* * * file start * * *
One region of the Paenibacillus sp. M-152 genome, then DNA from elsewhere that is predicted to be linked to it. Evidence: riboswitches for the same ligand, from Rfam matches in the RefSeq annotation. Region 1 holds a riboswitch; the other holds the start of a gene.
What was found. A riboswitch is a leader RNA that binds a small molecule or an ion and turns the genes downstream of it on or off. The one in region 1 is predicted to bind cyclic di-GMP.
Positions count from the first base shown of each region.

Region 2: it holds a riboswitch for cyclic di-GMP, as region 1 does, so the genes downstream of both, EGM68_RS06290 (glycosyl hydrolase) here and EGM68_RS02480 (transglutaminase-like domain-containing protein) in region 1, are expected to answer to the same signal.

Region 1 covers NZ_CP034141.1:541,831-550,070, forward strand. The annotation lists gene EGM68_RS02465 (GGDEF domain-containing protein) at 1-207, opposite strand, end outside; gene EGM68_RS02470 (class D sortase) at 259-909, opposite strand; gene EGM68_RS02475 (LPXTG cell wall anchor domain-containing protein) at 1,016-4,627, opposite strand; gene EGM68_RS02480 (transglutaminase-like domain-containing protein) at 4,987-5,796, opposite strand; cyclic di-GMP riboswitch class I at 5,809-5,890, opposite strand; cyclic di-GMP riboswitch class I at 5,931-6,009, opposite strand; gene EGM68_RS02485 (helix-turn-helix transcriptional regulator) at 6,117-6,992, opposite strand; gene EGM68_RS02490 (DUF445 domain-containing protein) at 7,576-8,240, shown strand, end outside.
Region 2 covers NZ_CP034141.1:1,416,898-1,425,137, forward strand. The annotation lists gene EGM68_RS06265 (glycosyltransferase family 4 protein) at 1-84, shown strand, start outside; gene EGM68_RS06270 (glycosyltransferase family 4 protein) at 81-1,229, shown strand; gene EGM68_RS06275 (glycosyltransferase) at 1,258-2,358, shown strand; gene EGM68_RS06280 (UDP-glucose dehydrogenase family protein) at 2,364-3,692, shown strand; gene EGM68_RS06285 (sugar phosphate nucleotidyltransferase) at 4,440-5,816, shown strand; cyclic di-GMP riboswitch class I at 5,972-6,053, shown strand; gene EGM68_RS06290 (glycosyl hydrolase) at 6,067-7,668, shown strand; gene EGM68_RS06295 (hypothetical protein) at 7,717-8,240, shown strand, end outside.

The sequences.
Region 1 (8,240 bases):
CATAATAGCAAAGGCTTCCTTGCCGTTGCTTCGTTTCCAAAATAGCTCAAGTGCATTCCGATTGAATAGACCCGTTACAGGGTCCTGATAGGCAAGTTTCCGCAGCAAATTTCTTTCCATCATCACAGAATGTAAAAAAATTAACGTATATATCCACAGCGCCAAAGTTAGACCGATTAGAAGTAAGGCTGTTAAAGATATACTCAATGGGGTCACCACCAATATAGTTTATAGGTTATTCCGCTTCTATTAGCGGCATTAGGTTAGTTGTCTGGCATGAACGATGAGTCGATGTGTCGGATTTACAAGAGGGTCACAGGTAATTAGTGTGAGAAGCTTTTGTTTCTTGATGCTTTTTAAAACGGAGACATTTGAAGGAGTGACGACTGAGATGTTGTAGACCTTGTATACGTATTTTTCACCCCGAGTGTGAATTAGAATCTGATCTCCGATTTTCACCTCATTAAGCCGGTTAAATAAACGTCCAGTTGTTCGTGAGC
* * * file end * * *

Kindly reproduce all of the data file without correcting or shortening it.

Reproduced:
One region of the Paenibacillus sp. M-152 genome, then DNA from elsewhere that is predicted to be linked to it. Evidence: riboswitches for the same ligand, from Rfam matches in the RefSeq annotation. Region 1 holds a riboswitch; the other holds the start of a gene.
What was found. A riboswitch is a leader RNA that binds a small molecule or an ion and turns the genes downstream of it on or off. The one in region 1 is predicted to bind cyclic di-GMP.
Positions count from the first base shown of each region.

Region 2: it holds a riboswitch for cyclic di-GMP, as region 1 does, so the genes downstream of both, EGM68_RS06290 (glycosyl hydrolase) here and EGM68_RS02480 (transglutaminase-like domain-containing protein) in region 1, are expected to answer to the same signal.

Region 1 covers NZ_CP034141.1:541,831-550,070, forward strand. The annotation lists gene EGM68_RS02465 (GGDEF domain-containing protein) at 1-207, opposite strand, end outside; gene EGM68_RS02470 (class D sortase) at 259-909, opposite strand; gene EGM68_RS02475 (LPXTG cell wall anchor domain-containing protein) at 1,016-4,627, opposite strand; gene EGM68_RS02480 (transglutaminase-like domain-containing protein) at 4,987-5,796, opposite strand; cyclic di-GMP riboswitch class I at 5,809-5,890, opposite strand; cyclic di-GMP riboswitch class I at 5,931-6,009, opposite strand; gene EGM68_RS02485 (helix-turn-helix transcriptional regulator) at 6,117-6,992, opposite strand; gene EGM68_RS02490 (DUF445 domain-containing protein) at 7,576-8,240, shown strand, end outside.
Region 2 covers NZ_CP034141.1:1,416,898-1,425,137, forward strand. The annotation lists gene EGM68_RS06265 (glycosyltransferase family 4 protein) at 1-84, shown strand, start outside; gene EGM68_RS06270 (glycosyltransferase family 4 protein) at 81-1,229, shown strand; gene EGM68_RS06275 (glycosyltransferase) at 1,258-2,358, shown strand; gene EGM68_RS06280 (UDP-glucose dehydrogenase family protein) at 2,364-3,692, shown strand; gene EGM68_RS06285 (sugar phosphate nucleotidyltransferase) at 4,440-5,816, shown strand; cyclic di-GMP riboswitch class I at 5,972-6,053, shown strand; gene EGM68_RS06290 (glycosyl hydrolase) at 6,067-7,668, shown strand; gene EGM68_RS06295 (hypothetical protein) at 7,717-8,240, shown strand, end outside.

The sequences.
Region 1 (8,240 bases):
CATAATAGCAAAGGCTTCCTTGCCGTTGCTTCGTTTCCAAAATAGCTCAAGTGCATTCCGATTGAATAGACCCGTTACAGGGTCCTGATAGGCAAGTTTCCGCAGCAAATTTCTTTCCATCATCACAGAATGTAAAAAAATTAACGTATATATCCACAGCGCCAAAGTTAGACCGATTAGAAGTAAGGCTGTTAAAGATATACTCAATGGGGTCACCACCAATATAGTTTATAGGTTATTCCGCTTCTATTAGCGGCATTAGGTTAGTTGTCTGGCATGAACGATGAGTCGATGTGTCGGATTTACAAGAGGGTCACAGGTAATTAGTGTGAGAAGCTTTTGTTTCTTGATGCTTTTTAAAACGGAGACATTTGAAGGAGTGACGACTGAGATGTTGTAGACCTTGTATACGTATTTTTCACCCCGAGTGTGAATTAGAATCTGATCTCCGATTTTCACCTCATTAAGCCGGTTAAATAAACGTCCAGTTGTTCGTGAGC